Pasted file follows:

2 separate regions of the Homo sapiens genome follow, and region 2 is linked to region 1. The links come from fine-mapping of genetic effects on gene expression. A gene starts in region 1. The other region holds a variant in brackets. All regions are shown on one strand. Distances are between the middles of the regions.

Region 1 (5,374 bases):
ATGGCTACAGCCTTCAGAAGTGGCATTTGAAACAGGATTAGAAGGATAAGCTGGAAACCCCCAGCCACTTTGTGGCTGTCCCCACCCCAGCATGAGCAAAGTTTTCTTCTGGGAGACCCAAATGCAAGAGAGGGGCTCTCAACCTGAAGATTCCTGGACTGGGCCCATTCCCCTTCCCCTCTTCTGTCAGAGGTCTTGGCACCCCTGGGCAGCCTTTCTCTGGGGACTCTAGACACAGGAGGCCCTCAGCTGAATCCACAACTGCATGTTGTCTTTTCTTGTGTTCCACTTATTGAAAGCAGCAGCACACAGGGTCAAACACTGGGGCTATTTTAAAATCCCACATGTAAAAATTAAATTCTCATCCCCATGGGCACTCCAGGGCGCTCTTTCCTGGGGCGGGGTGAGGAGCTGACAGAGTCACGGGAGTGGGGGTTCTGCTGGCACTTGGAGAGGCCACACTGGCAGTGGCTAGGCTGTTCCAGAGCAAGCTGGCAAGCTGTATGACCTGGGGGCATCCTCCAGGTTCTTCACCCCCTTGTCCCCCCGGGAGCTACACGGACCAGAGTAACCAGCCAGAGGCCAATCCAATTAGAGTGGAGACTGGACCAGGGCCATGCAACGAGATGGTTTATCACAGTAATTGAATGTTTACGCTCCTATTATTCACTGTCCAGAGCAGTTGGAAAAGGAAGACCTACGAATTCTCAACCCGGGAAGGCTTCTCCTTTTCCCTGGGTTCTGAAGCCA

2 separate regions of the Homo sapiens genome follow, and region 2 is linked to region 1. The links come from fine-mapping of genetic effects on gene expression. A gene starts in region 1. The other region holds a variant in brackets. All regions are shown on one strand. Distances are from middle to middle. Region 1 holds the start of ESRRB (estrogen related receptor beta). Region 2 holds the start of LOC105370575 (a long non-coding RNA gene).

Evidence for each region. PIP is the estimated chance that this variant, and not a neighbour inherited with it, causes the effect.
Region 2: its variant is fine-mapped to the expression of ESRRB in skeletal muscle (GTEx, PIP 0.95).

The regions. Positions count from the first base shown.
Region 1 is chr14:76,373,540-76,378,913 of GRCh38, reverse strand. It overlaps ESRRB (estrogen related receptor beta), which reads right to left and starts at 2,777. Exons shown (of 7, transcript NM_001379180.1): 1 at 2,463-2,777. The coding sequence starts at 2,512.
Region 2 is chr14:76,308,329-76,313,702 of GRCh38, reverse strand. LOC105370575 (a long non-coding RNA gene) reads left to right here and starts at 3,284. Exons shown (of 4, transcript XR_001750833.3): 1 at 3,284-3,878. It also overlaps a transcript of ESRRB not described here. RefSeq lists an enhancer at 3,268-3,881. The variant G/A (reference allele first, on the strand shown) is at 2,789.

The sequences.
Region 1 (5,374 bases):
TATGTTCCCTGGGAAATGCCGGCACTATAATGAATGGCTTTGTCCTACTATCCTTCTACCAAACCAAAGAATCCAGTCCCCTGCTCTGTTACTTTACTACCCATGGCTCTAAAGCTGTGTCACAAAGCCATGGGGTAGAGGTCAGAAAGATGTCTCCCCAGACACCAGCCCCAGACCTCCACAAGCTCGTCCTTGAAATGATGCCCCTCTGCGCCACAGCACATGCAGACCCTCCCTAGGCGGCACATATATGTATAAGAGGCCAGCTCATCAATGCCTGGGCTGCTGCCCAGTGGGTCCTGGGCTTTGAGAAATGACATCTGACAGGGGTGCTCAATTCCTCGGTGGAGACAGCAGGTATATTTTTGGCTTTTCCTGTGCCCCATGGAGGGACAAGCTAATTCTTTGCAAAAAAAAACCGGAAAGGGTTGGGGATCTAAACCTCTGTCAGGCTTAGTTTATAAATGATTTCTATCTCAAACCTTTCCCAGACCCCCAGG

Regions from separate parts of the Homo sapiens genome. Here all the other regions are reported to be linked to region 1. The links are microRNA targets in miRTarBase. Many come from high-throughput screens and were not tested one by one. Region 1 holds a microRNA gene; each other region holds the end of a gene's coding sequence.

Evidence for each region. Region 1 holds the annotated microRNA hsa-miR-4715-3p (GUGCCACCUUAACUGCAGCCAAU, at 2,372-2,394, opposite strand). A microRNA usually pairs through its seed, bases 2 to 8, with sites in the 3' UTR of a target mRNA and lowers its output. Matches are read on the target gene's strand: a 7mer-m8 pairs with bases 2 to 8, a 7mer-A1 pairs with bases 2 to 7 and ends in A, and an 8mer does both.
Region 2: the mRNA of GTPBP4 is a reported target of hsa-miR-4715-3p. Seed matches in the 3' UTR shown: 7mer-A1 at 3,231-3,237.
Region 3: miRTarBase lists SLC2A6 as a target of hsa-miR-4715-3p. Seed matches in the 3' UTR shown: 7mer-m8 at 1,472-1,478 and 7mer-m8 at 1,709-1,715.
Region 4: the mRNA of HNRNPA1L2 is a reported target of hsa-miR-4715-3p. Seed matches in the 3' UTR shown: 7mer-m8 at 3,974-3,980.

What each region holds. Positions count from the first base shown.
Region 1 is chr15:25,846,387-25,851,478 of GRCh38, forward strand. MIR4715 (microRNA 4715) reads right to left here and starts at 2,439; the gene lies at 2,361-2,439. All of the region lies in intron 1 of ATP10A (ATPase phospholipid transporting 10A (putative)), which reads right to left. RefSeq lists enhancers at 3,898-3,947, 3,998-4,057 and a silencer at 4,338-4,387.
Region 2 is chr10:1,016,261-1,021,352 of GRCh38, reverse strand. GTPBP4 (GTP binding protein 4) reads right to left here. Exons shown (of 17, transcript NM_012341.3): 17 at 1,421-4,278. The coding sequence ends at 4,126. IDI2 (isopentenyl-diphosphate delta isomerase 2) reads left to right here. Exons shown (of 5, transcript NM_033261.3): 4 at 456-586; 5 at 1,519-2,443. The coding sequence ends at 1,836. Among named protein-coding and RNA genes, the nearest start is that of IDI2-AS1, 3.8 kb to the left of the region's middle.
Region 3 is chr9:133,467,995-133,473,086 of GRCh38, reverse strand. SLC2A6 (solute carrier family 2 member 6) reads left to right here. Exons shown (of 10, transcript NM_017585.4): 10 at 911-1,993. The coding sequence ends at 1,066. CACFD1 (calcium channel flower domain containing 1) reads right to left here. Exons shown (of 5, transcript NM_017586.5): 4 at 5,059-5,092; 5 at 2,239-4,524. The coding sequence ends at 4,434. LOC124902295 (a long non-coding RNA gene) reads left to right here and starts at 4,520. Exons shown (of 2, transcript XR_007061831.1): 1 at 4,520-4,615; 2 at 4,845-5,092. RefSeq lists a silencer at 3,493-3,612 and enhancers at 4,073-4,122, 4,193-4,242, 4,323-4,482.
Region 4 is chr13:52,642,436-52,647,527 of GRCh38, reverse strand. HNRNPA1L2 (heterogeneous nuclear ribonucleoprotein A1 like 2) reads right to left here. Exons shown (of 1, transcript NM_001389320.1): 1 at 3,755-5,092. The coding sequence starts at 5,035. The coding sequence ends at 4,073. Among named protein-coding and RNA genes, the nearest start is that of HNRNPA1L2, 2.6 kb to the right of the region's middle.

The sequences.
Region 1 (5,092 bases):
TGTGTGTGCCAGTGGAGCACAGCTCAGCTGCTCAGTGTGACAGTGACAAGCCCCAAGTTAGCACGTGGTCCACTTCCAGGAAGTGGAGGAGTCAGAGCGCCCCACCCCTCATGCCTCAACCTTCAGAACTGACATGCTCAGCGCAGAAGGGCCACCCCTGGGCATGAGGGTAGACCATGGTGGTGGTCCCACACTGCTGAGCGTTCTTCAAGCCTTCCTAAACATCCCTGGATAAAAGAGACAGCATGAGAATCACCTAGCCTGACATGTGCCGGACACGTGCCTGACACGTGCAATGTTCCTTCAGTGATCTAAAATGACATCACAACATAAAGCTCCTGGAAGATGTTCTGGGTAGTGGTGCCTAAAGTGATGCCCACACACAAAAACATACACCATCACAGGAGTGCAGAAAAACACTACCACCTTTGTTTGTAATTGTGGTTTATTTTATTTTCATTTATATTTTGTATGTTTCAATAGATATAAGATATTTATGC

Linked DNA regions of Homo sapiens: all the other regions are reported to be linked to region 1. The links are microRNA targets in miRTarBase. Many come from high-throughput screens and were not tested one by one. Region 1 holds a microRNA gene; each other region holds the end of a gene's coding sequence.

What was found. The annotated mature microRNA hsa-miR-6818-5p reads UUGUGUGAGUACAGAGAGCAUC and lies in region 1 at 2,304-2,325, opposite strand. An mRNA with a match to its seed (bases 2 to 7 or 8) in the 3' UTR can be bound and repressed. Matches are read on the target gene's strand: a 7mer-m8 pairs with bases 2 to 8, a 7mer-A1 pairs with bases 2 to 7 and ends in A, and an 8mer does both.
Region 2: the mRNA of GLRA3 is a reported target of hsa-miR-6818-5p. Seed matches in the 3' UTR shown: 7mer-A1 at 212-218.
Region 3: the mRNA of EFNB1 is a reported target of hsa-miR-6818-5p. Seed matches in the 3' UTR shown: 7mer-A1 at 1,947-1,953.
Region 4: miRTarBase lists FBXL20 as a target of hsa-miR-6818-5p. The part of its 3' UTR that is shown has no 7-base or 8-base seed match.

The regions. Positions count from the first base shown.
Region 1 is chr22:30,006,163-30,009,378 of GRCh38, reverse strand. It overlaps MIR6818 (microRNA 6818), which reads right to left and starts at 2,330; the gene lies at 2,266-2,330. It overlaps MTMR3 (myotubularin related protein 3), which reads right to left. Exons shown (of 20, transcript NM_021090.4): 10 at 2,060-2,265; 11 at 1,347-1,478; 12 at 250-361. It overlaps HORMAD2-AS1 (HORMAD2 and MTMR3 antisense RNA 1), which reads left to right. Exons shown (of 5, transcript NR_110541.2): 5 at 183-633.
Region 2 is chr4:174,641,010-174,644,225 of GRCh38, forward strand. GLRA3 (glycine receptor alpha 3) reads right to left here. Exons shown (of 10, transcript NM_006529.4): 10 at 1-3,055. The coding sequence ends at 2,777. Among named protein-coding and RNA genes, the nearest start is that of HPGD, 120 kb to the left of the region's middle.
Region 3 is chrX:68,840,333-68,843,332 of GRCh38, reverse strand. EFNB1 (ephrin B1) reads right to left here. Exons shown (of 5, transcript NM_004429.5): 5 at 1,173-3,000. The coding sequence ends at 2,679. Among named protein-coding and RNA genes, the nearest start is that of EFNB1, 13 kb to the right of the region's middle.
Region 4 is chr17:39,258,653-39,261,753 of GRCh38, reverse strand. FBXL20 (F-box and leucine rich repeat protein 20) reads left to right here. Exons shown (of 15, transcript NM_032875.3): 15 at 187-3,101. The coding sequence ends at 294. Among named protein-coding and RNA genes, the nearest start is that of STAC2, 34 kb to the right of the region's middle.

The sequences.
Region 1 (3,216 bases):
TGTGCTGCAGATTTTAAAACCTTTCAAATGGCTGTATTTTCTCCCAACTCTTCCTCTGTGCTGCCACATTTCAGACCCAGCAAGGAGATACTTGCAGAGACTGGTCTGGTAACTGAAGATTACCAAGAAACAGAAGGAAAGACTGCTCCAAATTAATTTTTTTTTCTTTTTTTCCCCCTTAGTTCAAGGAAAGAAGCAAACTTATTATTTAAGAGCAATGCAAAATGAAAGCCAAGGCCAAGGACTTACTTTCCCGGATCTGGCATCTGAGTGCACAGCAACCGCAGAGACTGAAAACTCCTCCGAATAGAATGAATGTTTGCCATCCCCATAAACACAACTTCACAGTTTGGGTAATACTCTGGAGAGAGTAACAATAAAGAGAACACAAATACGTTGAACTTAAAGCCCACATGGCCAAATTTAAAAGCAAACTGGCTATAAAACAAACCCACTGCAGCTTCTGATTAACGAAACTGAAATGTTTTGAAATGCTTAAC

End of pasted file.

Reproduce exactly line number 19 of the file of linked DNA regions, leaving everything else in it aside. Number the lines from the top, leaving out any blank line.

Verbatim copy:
Region 1 is chr15:25,846,387-25,851,478 of GRCh38, forward strand. MIR4715 (microRNA 4715) reads right to left here and starts at 2,439; the gene lies at 2,361-2,439. All of the region lies in intron 1 of ATP10A (ATPase phospholipid transporting 10A (putative)), which reads right to left. RefSeq lists enhancers at 3,898-3,947, 3,998-4,057 and a silencer at 4,338-4,387.